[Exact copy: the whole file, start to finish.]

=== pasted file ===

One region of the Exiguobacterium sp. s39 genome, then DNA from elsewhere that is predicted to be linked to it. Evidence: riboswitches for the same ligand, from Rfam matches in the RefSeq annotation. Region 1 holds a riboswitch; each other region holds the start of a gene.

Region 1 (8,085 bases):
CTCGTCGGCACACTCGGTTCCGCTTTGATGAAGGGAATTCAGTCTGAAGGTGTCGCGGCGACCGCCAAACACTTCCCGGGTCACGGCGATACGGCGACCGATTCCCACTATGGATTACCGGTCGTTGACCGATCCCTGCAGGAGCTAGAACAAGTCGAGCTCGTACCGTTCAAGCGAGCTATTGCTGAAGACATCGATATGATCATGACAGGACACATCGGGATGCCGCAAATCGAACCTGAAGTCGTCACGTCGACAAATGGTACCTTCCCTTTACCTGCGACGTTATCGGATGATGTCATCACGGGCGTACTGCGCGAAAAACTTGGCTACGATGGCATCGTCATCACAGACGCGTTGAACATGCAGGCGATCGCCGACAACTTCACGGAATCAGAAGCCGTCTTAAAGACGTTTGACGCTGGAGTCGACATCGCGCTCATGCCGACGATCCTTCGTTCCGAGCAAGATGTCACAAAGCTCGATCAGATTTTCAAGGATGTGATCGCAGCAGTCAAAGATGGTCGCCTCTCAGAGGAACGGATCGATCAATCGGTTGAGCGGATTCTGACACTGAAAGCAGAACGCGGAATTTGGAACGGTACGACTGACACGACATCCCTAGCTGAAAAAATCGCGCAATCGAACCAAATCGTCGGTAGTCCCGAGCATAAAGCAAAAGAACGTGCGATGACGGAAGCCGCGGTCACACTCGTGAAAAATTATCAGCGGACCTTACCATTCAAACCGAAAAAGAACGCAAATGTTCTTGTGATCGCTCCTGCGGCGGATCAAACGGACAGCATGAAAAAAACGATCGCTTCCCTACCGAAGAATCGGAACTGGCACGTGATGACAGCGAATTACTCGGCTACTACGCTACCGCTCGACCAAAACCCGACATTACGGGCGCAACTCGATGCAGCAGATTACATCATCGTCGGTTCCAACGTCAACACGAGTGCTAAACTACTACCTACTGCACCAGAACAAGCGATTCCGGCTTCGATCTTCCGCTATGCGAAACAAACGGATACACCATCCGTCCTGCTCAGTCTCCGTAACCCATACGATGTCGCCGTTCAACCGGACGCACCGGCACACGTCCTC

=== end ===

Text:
One region of the Exiguobacterium sp. s39 genome, then DNA from elsewhere that is predicted to be linked to it. Evidence: riboswitches for the same ligand, from Rfam matches in the RefSeq annotation. Region 1 holds a riboswitch; each other region holds the start of a gene.

Region 1 (8,085 bases):
CTCGTCGGCACACTCGGTTCCGCTTTGATGAAGGGAATTCAGTCTGAAGGTGTCGCGGCGACCGCCAAACACTTCCCGGGTCACGGCGATACGGCGACCGATTCCCACTATGGATTACCGGTCGTTGACCGATCCCTGCAGGAGCTAGAACAAGTCGAGCTCGTACCGTTCAAGCGAGCTATTGCTGAAGACATCGATATGATCATGACAGGACACATCGGGATGCCGCAAATCGAACCTGAAGTCGTCACGTCGACAAATGGTACCTTCCCTTTACCTGCGACGTTATCGGATGATGTCATCACGGGCGTACTGCGCGAAAAACTTGGCTACGATGGCATCGTCATCACAGACGCGTTGAACATGCAGGCGATCGCCGACAACTTCACGGAATCAGAAGCCGTCTTAAAGACGTTTGACGCTGGAGTCGACATCGCGCTCATGCCGACGATCCTTCGTTCCGAGCAAGATGTCACAAAGCTCGATCAGATTTTCAAGGATGTGATCGCAGCAGTCAAAGATGGTCGCCTCTCAGAGGAACGGATCGATCAATCGGTTGAGCGGATTCTGACACTGAAAGCAGAACGCGGAATTTGGAACGGTACGACTGACACGACATCCCTAGCTGAAAAAATCGCGCAATCGAACCAAATCGTCGGTAGTCCCGAGCATAAAGCAAAAGAACGTGCGATGACGGAAGCCGCGGTCACACTCGTGAAAAATTATCAGCGGACCTTACCATTCAAACCGAAAAAGAACGCAAATGTTCTTGTGATCGCTCCTGCGGCGGATCAAACGGACAGCATGAAAAAAACGATCGCTTCCCTACCGAAGAATCGGAACTGGCACGTGATGACAGCGAATTACTCGGCTACTACGCTACCGCTCGACCAAAACCCGACATTACGGGCGCAACTCGATGCAGCAGATTACATCATCGTCGGTTCCAACGTCAACACGAGTGCTAAACTACTACCTACTGCACCAGAACAAGCGATTCCGGCTTCGATCTTCCGCTATGCGAAACAAACGGATACACCATCCGTCCTGCTCAGTCTCCGTAACCCATACGATGTCGCCGTTCAACCGGACGCACCGGCACACGTCCTC